At Cosby Assault Trial, Quaaludes In, Spanish Fly Out

Bill Cosby arrives to court in Norristown, Pennsylvania, for an April 3 pretrial hearing on sexual assault charges. (Pool photo via CLEM MURRAY, The Philadelphia Inquirer & Daily News)

NORRISTOWN, Pa. (CN) – Though his ode to the date-rape drug Spanish Fly is a nonstarter, Bill Cosby’s admission to giving quaaludes to his sexual partners is fair game at his upcoming assault trial, a judge ruled Friday.

Cosby made the infamous quaalude remarks while being deposed in 2005 for a civil case involving Andrea Constand, the only one of Cosby’s dozens of accusers dating back to the 1970s whose criminal assault claims are not barred by the statute of limitations.

Because 79-year-old Cosby admits only to giving Constand a Benadryl, which he says she ingested willingly, the defense had tried to get the quaalude evidence excluded when he goes on trial in the Montgomery County Court of Common Pleas.

Judge Steven O’Neill issued a brief order Friday that says prosecutors can introduce Cosby’s quaalude admissions but not any references to the date-rape drug Spanish Fly.

In his 2004 nonfiction book “Childhood,” Cosby described Spanish Fly as “an aphrodisiac so potent that it could have made Lena Horne surrender to Fat Albert.”

Though Cosby described needing the Spanish fly potion because girls were “never in the mood” for him and his friends, the defense maintains Cosby was merely sharing a fanciful story of adolescence.

When Cosby touched on the topic while promoting his book on CNN, he told Larry King that “all boys from age 11 on up to death” will be searching for Spanish Fly.

O’Neill’s ruling follows a pretrial hearing earlier this month. Montgomery County District Attorney Kevin Steele’s office declined to comment on Friday’s developments, which includes a separate order from O’Neill barring evidence regarding Constand’s civil suit against Cosby.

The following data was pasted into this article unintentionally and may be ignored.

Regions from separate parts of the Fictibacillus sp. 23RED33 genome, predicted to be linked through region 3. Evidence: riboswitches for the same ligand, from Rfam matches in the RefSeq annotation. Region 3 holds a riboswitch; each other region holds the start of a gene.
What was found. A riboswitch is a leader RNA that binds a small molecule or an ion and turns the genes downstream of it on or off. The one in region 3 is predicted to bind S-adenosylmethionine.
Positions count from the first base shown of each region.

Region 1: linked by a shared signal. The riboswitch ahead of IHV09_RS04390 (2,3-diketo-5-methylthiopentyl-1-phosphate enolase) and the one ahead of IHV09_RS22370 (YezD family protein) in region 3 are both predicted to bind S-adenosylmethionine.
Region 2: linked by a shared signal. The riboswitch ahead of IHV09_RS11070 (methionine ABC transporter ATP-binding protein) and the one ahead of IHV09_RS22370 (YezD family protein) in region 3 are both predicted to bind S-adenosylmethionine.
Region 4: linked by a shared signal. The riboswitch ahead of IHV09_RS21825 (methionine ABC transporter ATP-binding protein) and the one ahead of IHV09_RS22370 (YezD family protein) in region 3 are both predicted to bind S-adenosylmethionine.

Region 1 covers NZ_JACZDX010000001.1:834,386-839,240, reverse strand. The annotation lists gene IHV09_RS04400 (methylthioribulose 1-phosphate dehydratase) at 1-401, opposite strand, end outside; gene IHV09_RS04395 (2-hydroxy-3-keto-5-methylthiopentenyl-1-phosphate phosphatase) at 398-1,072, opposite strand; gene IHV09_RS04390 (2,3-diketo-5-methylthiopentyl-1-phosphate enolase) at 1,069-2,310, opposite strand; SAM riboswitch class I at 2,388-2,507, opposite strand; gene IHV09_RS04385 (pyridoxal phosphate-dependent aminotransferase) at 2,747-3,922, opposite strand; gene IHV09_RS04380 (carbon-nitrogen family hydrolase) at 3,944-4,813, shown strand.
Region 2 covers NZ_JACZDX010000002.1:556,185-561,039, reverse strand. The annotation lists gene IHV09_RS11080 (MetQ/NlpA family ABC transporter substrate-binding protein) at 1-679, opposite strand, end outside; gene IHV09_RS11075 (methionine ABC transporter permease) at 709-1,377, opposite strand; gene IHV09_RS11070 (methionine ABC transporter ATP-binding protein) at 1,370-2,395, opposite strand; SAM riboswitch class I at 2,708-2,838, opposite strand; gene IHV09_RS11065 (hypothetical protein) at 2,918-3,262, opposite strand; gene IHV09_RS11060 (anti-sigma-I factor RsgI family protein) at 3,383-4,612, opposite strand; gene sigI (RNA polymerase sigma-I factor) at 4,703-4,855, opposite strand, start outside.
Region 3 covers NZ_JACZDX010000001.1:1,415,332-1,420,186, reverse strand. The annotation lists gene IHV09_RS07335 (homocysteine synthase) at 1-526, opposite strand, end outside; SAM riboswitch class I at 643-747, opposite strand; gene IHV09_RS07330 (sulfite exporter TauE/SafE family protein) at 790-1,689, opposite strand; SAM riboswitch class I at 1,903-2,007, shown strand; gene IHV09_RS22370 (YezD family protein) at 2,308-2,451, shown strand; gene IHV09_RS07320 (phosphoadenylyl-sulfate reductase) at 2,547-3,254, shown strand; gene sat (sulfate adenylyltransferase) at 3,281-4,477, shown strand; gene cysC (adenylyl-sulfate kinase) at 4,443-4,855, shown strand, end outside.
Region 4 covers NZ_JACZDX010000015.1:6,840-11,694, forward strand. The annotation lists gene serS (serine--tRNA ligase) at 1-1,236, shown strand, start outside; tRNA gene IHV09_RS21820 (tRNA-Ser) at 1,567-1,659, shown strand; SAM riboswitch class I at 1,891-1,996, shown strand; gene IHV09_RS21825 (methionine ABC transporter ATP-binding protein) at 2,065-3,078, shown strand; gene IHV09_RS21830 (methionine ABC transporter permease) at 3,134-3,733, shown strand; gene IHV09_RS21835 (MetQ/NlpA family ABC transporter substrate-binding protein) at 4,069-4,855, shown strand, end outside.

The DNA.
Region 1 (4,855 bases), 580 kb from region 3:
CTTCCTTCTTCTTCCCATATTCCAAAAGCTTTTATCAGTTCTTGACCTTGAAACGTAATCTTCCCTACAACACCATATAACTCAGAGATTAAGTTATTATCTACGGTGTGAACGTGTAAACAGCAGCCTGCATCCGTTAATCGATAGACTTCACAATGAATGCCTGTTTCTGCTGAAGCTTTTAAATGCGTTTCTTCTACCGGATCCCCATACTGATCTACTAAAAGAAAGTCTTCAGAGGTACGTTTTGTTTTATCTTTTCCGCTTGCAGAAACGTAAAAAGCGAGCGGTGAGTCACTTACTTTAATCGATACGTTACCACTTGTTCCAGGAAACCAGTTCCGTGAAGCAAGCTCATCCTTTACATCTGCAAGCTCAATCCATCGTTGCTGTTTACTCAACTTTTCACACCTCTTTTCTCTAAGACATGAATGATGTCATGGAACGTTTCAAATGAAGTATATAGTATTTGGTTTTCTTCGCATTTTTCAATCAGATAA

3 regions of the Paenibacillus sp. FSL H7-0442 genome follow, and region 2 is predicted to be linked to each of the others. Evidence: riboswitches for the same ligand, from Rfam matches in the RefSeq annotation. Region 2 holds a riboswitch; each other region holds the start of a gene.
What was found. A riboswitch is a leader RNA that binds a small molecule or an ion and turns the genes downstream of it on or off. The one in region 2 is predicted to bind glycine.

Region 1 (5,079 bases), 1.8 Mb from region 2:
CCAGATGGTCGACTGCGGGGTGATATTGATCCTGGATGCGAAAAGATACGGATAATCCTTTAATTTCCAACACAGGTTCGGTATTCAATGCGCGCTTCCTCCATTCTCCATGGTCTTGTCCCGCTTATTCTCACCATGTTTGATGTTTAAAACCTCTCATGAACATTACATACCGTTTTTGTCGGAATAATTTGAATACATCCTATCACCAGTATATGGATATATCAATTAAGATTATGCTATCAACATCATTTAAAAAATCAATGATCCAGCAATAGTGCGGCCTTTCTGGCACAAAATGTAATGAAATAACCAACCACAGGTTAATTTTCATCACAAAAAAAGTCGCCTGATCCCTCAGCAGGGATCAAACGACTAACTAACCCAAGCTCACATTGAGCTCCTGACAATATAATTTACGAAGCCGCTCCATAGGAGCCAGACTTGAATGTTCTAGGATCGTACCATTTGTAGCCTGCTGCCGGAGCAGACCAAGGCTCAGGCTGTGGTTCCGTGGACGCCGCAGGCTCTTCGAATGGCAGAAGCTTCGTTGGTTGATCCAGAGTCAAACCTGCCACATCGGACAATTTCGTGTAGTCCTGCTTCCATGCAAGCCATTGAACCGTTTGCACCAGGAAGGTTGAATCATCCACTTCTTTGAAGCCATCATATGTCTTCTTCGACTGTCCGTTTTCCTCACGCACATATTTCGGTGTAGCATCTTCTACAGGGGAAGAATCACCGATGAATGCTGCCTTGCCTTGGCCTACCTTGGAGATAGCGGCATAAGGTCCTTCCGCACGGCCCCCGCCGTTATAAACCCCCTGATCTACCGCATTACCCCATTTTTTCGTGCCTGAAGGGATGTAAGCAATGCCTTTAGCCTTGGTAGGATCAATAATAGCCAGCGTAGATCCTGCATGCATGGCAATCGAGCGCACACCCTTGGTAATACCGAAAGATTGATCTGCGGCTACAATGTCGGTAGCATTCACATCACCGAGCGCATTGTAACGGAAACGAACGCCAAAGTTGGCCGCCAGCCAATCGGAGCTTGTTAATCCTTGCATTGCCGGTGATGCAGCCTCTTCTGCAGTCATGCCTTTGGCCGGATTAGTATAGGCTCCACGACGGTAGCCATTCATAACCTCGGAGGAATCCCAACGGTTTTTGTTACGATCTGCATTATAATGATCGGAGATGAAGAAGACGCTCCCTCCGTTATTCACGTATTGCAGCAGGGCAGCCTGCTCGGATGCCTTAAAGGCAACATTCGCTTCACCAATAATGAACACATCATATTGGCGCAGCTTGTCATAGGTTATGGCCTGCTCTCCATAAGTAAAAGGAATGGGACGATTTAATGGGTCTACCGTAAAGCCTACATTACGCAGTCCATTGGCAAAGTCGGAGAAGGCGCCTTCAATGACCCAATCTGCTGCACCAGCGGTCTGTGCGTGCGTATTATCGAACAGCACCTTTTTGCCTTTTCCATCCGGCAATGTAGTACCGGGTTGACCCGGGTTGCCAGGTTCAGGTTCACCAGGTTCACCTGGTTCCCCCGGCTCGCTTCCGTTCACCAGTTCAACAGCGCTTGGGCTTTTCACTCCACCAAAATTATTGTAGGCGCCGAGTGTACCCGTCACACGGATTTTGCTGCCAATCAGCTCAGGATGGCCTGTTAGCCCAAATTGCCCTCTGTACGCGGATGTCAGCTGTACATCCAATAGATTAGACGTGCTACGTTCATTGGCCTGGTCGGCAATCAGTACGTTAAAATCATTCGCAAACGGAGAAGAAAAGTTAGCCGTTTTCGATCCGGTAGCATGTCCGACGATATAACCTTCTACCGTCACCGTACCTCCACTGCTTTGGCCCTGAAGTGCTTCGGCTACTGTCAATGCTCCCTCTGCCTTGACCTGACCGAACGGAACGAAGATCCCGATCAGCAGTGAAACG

Both the suit and the settlement Constand reached with Cosby are off limits at the upcoming trial, even though Cosby made the quaalude admission while being deposed for this same case.

In his sworn testimony, Cosby said he got seven prescriptions for quaaludes in the 1970s, intending to give them to women he was pursuing for sex. The powerful sedatives were banned in 1983.

Cosby’s trial is slated to kick off in Norristown, Pennsylvania, on June 5, featuring a sequestered jury chosen from Allegheny County. Pittsburgh is the county seat in Allegheny, which is about 300 miles from Norristown.

Cosby’s accuser, Andrea Constand, used to work at Temple University, where Cosby was a trustee. She claims that Cosby, who turns 80 in July, drugged and raped her at his Cheltenham home in 2004.

Prosecutors wanted 13 of Cosby’s other accusers to testify at the Constand trial, but Judge O’Neill agreed to let a only a woman identified as Accuser Number Six tell her story.

Cosby is represented by Brian McMonagle. The Philadelphia firm McMonagle, Perri, McHugh, & Mishak has not returned a phone call seeking comment. 

McMonagle’s co-counsel, Angela Agrusa of Liner Law, declined to comment, but an evidence professor at Loyola University Law School called O’Neill’s orders “completely correct.”

While Cosby’s “teenage years and jokes about ‘Spanish Fly’” have minimal relevance to the charges against him, said Loyola professor Stanley Goldman, the quaalude comment is from 2005 — “not that long ago,” Goldman added.

“They are his words, and his words can be used against him as long as they’re not otherwise objectionable,” Goldman said. 

Of the ruling, Goldman added that “neither side should be legally upset by this.”

Defense attorney Agrusa is herself an alumna of Loyola, and Goldman said he’s been following the lead-up to Cosby’s trial. “My favorite cases are when alumni are involved,” said Goldman, who noted he has taught evidence more than 50 times in his career.

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